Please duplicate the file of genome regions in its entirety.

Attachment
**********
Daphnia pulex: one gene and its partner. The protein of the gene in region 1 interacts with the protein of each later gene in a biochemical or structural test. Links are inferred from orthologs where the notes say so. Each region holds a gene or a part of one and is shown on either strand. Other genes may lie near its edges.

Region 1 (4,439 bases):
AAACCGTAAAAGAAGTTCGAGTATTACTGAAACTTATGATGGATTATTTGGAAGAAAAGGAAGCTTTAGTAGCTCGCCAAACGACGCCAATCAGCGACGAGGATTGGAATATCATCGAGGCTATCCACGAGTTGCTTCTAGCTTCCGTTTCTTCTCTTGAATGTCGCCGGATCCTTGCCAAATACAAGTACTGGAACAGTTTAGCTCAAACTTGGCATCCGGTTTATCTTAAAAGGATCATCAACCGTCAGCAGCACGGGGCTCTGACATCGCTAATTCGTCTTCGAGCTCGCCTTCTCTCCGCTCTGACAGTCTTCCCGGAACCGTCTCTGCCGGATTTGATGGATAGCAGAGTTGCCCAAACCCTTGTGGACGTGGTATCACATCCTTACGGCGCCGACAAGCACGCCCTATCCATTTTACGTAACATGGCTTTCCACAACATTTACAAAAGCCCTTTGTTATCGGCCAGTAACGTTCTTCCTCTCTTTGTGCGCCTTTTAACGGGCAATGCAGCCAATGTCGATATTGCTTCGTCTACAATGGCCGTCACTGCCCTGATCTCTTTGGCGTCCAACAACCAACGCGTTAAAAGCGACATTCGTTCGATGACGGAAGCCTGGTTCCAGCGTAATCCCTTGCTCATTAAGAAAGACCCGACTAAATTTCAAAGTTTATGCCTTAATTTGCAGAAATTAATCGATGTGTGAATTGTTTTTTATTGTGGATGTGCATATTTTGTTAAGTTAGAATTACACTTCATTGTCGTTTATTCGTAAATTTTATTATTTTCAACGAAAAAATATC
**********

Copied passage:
Daphnia pulex: one gene and its partner. The protein of the gene in region 1 interacts with the protein of each later gene in a biochemical or structural test. Links are inferred from orthologs where the notes say so. Each region holds a gene or a part of one and is shown on either strand. Other genes may lie near its edges.

Region 1 (4,439 bases):
AAACCGTAAAAGAAGTTCGAGTATTACTGAAACTTATGATGGATTATTTGGAAGAAAAGGAAGCTTTAGTAGCTCGCCAAACGACGCCAATCAGCGACGAGGATTGGAATATCATCGAGGCTATCCACGAGTTGCTTCTAGCTTCCGTTTCTTCTCTTGAATGTCGCCGGATCCTTGCCAAATACAAGTACTGGAACAGTTTAGCTCAAACTTGGCATCCGGTTTATCTTAAAAGGATCATCAACCGTCAGCAGCACGGGGCTCTGACATCGCTAATTCGTCTTCGAGCTCGCCTTCTCTCCGCTCTGACAGTCTTCCCGGAACCGTCTCTGCCGGATTTGATGGATAGCAGAGTTGCCCAAACCCTTGTGGACGTGGTATCACATCCTTACGGCGCCGACAAGCACGCCCTATCCATTTTACGTAACATGGCTTTCCACAACATTTACAAAAGCCCTTTGTTATCGGCCAGTAACGTTCTTCCTCTCTTTGTGCGCCTTTTAACGGGCAATGCAGCCAATGTCGATATTGCTTCGTCTACAATGGCCGTCACTGCCCTGATCTCTTTGGCGTCCAACAACCAACGCGTTAAAAGCGACATTCGTTCGATGACGGAAGCCTGGTTCCAGCGTAATCCCTTGCTCATTAAGAAAGACCCGACTAAATTTCAAAGTTTATGCCTTAATTTGCAGAAATTAATCGATGTGTGAATTGTTTTTTATTGTGGATGTGCATATTTTGTTAAGTTAGAATTACACTTCATTGTCGTTTATTCGTAAATTTTATTATTTTCAACGAAAAAATATC